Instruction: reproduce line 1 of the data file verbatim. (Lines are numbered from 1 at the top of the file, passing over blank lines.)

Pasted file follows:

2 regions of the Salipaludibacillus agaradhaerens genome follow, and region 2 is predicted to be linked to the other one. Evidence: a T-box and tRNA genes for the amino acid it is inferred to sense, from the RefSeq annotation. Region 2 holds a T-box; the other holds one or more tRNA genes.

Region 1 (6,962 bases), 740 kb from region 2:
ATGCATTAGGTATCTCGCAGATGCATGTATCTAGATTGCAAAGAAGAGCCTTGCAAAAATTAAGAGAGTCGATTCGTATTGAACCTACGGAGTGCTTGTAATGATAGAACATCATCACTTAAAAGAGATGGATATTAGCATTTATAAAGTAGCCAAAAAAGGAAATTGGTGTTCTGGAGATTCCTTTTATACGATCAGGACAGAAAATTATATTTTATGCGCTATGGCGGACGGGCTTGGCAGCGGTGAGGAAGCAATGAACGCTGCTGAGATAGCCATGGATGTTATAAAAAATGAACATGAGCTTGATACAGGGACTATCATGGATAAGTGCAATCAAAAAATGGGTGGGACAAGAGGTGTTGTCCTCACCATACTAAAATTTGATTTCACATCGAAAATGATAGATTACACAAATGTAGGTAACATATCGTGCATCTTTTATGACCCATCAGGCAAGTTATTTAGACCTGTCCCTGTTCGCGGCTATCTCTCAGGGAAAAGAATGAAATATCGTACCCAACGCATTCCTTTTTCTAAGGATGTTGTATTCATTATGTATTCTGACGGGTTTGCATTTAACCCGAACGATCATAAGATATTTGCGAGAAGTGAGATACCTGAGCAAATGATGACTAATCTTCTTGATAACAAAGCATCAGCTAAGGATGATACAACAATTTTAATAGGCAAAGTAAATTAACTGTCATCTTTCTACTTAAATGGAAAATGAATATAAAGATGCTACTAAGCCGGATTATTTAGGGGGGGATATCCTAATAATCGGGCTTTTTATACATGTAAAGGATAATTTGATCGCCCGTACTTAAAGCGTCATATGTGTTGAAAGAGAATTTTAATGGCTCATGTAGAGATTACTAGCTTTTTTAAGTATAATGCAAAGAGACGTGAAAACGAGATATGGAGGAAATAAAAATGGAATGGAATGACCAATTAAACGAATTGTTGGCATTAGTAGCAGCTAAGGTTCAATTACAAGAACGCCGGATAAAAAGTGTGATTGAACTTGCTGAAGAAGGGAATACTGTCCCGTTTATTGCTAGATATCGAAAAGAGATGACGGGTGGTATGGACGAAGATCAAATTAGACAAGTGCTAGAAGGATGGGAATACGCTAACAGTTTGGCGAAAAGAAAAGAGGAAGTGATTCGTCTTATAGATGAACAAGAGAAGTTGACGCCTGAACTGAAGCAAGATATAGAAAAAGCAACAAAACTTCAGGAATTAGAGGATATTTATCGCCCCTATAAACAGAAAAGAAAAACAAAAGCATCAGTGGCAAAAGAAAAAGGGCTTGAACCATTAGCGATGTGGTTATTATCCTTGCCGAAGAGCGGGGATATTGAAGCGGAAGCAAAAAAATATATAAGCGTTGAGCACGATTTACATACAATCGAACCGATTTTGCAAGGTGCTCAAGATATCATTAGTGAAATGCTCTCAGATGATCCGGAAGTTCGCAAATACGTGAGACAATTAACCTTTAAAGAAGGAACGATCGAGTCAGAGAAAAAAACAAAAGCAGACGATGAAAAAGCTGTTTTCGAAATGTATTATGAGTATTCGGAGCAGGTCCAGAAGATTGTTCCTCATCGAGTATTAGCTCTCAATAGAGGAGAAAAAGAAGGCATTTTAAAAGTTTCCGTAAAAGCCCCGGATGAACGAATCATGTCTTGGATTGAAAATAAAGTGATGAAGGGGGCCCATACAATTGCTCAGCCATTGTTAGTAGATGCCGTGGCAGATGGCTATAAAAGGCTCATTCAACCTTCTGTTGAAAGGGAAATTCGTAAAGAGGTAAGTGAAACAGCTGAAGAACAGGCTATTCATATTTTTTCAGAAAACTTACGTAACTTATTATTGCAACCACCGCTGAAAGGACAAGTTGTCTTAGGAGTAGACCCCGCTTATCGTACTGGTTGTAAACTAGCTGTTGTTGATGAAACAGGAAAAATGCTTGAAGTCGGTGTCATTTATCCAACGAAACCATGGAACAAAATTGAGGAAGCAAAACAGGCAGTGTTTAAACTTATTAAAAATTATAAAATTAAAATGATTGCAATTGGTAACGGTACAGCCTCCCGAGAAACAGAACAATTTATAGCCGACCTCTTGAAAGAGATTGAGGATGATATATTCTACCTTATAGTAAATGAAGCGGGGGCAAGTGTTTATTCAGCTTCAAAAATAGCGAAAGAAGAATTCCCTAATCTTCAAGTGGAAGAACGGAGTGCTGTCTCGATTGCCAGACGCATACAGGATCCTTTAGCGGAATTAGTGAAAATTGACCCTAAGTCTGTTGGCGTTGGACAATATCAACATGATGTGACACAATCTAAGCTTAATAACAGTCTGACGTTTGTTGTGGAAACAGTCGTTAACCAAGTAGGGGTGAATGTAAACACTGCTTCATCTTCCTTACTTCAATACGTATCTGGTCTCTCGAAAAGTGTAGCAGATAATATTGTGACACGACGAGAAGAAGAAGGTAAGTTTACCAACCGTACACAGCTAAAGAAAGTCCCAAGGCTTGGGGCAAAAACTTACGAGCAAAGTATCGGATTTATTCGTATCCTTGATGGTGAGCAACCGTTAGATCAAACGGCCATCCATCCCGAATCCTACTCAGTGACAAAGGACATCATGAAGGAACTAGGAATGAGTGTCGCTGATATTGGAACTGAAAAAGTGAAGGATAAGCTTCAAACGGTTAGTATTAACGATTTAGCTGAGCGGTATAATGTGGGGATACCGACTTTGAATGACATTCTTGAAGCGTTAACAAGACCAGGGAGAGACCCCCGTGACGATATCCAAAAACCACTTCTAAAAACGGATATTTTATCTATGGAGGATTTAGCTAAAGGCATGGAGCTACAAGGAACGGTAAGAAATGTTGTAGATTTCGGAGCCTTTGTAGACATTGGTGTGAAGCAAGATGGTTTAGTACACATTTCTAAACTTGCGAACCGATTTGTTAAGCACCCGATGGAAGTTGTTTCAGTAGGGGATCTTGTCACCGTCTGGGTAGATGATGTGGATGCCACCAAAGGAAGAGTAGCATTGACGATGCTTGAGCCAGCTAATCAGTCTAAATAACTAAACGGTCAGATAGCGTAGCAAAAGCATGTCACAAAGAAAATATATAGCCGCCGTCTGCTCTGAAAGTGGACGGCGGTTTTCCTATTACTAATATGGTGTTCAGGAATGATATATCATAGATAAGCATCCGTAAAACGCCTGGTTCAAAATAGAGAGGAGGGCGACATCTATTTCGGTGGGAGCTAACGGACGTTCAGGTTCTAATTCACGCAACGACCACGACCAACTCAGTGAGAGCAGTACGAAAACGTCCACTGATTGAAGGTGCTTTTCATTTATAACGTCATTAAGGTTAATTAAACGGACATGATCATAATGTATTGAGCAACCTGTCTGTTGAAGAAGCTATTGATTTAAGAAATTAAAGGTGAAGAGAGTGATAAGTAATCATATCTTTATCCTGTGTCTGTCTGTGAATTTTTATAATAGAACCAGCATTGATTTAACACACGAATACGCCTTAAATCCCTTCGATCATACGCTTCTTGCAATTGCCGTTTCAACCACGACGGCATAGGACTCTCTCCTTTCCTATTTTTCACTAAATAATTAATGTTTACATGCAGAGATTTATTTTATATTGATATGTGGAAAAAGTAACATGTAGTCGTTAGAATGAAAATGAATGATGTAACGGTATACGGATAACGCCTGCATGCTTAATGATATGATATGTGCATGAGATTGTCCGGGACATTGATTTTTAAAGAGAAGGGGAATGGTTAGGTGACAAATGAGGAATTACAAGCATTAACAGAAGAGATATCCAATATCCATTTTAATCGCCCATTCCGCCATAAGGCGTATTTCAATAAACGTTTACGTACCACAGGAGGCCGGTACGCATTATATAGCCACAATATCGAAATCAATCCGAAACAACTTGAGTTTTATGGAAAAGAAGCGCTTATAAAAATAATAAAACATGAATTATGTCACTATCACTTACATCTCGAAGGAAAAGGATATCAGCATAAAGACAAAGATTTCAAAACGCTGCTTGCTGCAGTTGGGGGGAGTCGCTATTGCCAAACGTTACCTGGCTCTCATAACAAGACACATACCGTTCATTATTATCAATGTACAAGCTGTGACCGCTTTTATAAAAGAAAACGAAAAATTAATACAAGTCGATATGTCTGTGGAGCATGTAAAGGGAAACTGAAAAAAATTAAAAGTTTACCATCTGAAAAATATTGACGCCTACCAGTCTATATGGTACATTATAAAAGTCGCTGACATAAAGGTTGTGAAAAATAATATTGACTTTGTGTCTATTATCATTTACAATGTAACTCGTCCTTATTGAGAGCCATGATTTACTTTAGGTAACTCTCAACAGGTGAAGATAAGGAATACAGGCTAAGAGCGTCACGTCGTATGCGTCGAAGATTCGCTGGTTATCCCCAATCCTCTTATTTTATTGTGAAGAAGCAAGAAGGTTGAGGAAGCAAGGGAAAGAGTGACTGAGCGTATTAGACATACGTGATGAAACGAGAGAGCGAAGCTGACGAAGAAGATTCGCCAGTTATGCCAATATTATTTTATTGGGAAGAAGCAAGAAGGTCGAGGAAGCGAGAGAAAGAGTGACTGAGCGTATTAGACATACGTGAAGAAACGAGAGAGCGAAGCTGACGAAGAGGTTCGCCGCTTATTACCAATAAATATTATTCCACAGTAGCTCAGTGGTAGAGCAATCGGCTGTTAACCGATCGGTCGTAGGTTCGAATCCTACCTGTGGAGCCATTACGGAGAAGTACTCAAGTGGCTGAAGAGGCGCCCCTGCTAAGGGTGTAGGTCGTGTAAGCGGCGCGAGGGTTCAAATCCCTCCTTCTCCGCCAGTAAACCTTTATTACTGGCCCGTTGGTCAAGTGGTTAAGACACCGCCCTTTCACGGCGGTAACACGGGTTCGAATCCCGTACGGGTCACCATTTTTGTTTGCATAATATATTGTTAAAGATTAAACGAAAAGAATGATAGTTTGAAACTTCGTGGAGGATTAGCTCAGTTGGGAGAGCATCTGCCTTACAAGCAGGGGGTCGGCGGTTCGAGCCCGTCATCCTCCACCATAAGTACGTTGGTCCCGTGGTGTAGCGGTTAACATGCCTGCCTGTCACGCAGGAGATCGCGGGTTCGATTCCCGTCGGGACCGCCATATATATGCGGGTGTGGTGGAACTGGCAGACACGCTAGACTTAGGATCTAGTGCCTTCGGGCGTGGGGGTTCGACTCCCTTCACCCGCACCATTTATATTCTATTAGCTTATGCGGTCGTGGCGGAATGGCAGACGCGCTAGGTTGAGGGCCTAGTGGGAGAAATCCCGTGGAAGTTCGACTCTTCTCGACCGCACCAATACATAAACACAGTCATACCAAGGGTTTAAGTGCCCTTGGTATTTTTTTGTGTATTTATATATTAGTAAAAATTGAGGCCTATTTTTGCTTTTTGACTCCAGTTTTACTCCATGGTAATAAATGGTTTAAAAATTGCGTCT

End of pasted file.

2 regions of the Salipaludibacillus agaradhaerens genome follow, and region 2 is predicted to be linked to the other one. Evidence: a T-box and tRNA genes for the amino acid it is inferred to sense, from the RefSeq annotation. Region 2 holds a T-box; the other holds one or more tRNA genes.